I recently read an article in Photoshop User Magazine (sign up for a free issue) that showed a technique for pushing the sharpness and details of your images. I decided to give it a try with a photo I took of my nephew, Paul, while he was pitching horse shoes. The result is a very sharp, detailed photo that really brings out the intensity and concentration Paul had in the heat of competition. Pitching horse shoes is a lot of fun, and has become a tradition at the Lewis Family Picnic. Who knows, maybe one day we will see it as an Olympic sport. 🙂
From Wikipedia, “Introspection is the self-observation and reporting of conscious inner thoughts, desires and sensations. It is a conscious and purposive process relying on thinking, reasoning, and examining one’s own thoughts, feelings, and, in more spiritual cases, one’s soul. It can also be called contemplation of one’s self, and is contrasted with extrospection, the observation of things external to one’s self. Introspection may be used synonymously with and in a similar way to human self-reflection.”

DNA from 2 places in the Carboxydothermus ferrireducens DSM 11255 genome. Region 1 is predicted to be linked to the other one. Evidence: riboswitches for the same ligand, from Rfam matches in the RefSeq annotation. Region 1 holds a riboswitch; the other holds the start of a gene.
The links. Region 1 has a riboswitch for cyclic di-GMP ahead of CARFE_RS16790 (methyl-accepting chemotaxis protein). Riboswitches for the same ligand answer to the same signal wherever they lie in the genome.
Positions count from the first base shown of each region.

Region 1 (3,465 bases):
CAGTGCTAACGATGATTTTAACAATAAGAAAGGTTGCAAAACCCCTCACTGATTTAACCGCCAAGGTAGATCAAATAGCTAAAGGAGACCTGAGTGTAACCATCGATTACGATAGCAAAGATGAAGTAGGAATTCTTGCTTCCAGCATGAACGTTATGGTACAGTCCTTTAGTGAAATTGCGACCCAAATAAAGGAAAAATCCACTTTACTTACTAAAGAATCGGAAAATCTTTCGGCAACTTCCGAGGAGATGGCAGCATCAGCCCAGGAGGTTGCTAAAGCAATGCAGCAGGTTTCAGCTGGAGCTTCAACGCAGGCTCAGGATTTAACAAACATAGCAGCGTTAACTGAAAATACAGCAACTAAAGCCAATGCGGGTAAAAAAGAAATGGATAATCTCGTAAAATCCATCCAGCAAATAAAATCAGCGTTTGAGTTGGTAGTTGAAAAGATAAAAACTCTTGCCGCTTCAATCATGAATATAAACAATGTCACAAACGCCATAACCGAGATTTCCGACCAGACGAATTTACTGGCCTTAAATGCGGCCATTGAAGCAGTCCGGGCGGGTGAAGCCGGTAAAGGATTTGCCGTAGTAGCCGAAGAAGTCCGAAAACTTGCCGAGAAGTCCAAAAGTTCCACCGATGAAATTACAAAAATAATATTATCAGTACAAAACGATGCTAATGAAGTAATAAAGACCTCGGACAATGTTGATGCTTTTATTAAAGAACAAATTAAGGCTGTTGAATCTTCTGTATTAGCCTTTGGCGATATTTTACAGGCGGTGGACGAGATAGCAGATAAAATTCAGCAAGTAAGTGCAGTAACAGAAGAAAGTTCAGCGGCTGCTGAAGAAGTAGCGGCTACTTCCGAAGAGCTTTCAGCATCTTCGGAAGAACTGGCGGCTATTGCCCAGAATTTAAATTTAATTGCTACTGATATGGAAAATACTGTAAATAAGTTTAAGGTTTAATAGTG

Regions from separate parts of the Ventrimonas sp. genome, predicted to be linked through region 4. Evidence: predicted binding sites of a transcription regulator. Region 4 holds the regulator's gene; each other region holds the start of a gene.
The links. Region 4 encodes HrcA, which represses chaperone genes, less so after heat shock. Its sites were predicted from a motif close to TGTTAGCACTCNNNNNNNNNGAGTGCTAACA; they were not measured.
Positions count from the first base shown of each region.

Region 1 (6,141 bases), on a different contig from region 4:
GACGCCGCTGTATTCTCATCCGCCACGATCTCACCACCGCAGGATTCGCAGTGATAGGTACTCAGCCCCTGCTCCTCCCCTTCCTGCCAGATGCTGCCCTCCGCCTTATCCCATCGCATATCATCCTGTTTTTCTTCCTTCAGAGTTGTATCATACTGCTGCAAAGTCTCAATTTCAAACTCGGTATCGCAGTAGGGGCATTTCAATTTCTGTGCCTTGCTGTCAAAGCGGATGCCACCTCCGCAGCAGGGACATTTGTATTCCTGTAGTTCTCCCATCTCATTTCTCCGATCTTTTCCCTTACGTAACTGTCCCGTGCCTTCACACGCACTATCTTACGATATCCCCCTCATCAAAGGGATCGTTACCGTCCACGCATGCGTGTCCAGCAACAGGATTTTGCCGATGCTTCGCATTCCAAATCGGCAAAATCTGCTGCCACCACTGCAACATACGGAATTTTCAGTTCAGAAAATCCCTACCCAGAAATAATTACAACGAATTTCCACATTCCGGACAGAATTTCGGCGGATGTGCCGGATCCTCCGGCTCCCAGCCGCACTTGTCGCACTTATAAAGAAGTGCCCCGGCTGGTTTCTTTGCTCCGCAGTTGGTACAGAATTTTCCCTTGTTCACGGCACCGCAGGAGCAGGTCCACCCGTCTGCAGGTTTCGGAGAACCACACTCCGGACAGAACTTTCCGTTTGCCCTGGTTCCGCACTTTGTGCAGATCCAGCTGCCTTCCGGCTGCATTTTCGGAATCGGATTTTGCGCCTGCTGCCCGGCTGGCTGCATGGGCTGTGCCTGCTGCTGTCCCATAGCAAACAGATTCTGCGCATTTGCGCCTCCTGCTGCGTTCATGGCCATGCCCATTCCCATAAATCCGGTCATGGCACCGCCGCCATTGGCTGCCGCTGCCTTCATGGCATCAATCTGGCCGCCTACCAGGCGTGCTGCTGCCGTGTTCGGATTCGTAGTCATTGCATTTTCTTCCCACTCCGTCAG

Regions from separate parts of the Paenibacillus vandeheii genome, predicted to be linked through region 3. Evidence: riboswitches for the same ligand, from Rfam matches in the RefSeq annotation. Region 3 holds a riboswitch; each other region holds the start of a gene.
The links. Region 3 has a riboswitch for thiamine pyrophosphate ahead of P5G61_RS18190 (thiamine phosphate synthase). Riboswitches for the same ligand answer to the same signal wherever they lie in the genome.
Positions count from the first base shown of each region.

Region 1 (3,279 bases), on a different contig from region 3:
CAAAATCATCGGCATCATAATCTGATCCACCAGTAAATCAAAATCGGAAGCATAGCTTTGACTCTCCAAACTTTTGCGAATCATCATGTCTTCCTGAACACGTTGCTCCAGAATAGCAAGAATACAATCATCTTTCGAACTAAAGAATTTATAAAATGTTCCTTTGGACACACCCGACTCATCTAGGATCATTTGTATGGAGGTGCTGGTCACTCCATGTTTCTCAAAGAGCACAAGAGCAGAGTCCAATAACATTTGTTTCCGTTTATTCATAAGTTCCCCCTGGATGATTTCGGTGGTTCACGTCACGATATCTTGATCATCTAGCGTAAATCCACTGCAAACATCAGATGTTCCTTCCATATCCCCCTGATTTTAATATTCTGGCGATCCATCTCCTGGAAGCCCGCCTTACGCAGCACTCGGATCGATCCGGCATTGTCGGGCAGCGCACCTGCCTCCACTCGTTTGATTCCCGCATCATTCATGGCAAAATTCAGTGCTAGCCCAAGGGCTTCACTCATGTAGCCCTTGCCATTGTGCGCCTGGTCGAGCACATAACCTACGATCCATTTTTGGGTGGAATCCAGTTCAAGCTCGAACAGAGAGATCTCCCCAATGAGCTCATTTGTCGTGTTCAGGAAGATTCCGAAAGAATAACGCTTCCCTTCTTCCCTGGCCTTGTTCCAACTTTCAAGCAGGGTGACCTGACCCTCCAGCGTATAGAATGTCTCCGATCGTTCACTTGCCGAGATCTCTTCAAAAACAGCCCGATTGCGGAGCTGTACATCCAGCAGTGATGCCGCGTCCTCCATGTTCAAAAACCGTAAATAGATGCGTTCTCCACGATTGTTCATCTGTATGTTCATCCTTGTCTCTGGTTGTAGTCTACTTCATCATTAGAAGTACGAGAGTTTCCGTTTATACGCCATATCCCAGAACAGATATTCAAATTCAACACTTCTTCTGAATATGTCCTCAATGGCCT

So are we to learn from the self portrait? It seems strange to me, how I can look in the mirror each day and the man looking back at me is much the same as the 21 year old me, a long time ago; but when I see a self portrait, I ask myself, “who is that”? Do we see ourselves as forever young when we look in the mirror? And why should we be so concerned with our selves and our appearance? In Philipians, Paul tells us, ” 3 Do nothing out of selfish ambition or vain conceit. Rather, in humility value others above yourselves, 4 not looking to your own interests but each of you to the interests of the others.”
We do need to monitor our selves, to make sure that we are being less self centered, more in tune to others needs, and how we can help with the tools and gifts God has given us. I believe that is where the introspection comes into play, when we ask our selves, “who am I, and what are my strengths, how can I help”?
The self portrait may help us to see who we really are and how we appear to others. Our attitudes are reflected in our portraits and each picture is a captured moment in time.